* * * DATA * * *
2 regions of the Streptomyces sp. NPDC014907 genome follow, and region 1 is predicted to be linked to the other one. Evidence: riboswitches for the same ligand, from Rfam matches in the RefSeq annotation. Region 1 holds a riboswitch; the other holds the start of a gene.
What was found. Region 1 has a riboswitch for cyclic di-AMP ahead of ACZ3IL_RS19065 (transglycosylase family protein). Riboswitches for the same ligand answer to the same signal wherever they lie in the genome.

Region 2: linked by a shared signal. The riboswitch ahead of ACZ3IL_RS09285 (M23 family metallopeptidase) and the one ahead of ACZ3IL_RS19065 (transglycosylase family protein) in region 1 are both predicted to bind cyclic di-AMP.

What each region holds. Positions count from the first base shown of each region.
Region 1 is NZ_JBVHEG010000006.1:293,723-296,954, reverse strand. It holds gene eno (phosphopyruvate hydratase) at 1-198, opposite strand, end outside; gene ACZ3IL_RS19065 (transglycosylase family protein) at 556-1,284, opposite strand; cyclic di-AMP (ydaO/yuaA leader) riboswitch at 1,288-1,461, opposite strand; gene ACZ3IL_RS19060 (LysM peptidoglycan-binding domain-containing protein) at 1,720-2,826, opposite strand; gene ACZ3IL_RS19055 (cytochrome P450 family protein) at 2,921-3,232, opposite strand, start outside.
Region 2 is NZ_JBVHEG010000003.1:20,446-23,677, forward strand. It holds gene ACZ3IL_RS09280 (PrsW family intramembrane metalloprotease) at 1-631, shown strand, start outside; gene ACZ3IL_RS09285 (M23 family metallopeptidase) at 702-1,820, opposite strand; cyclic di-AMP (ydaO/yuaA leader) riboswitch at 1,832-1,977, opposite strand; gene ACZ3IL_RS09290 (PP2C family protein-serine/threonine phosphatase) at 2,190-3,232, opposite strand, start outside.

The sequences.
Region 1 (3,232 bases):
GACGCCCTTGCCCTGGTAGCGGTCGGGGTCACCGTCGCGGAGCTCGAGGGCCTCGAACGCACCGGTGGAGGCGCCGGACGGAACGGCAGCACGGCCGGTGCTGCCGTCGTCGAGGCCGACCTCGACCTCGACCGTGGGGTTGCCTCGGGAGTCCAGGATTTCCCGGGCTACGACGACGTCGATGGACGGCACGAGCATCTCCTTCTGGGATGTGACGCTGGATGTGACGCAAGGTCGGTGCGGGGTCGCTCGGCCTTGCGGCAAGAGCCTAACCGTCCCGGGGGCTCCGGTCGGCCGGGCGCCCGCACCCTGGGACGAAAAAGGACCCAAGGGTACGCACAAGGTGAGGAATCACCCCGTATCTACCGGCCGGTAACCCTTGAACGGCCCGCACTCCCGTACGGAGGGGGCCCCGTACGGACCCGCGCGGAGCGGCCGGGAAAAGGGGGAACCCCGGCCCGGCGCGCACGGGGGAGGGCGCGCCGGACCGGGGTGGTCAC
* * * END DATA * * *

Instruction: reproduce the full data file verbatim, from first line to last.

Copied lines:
2 regions of the Streptomyces sp. NPDC014907 genome follow, and region 1 is predicted to be linked to the other one. Evidence: riboswitches for the same ligand, from Rfam matches in the RefSeq annotation. Region 1 holds a riboswitch; the other holds the start of a gene.
What was found. Region 1 has a riboswitch for cyclic di-AMP ahead of ACZ3IL_RS19065 (transglycosylase family protein). Riboswitches for the same ligand answer to the same signal wherever they lie in the genome.

Region 2: linked by a shared signal. The riboswitch ahead of ACZ3IL_RS09285 (M23 family metallopeptidase) and the one ahead of ACZ3IL_RS19065 (transglycosylase family protein) in region 1 are both predicted to bind cyclic di-AMP.

What each region holds. Positions count from the first base shown of each region.
Region 1 is NZ_JBVHEG010000006.1:293,723-296,954, reverse strand. It holds gene eno (phosphopyruvate hydratase) at 1-198, opposite strand, end outside; gene ACZ3IL_RS19065 (transglycosylase family protein) at 556-1,284, opposite strand; cyclic di-AMP (ydaO/yuaA leader) riboswitch at 1,288-1,461, opposite strand; gene ACZ3IL_RS19060 (LysM peptidoglycan-binding domain-containing protein) at 1,720-2,826, opposite strand; gene ACZ3IL_RS19055 (cytochrome P450 family protein) at 2,921-3,232, opposite strand, start outside.
Region 2 is NZ_JBVHEG010000003.1:20,446-23,677, forward strand. It holds gene ACZ3IL_RS09280 (PrsW family intramembrane metalloprotease) at 1-631, shown strand, start outside; gene ACZ3IL_RS09285 (M23 family metallopeptidase) at 702-1,820, opposite strand; cyclic di-AMP (ydaO/yuaA leader) riboswitch at 1,832-1,977, opposite strand; gene ACZ3IL_RS09290 (PP2C family protein-serine/threonine phosphatase) at 2,190-3,232, opposite strand, start outside.

The sequences.
Region 1 (3,232 bases):
GACGCCCTTGCCCTGGTAGCGGTCGGGGTCACCGTCGCGGAGCTCGAGGGCCTCGAACGCACCGGTGGAGGCGCCGGACGGAACGGCAGCACGGCCGGTGCTGCCGTCGTCGAGGCCGACCTCGACCTCGACCGTGGGGTTGCCTCGGGAGTCCAGGATTTCCCGGGCTACGACGACGTCGATGGACGGCACGAGCATCTCCTTCTGGGATGTGACGCTGGATGTGACGCAAGGTCGGTGCGGGGTCGCTCGGCCTTGCGGCAAGAGCCTAACCGTCCCGGGGGCTCCGGTCGGCCGGGCGCCCGCACCCTGGGACGAAAAAGGACCCAAGGGTACGCACAAGGTGAGGAATCACCCCGTATCTACCGGCCGGTAACCCTTGAACGGCCCGCACTCCCGTACGGAGGGGGCCCCGTACGGACCCGCGCGGAGCGGCCGGGAAAAGGGGGAACCCCGGCCCGGCGCGCACGGGGGAGGGCGCGCCGGACCGGGGTGGTCAC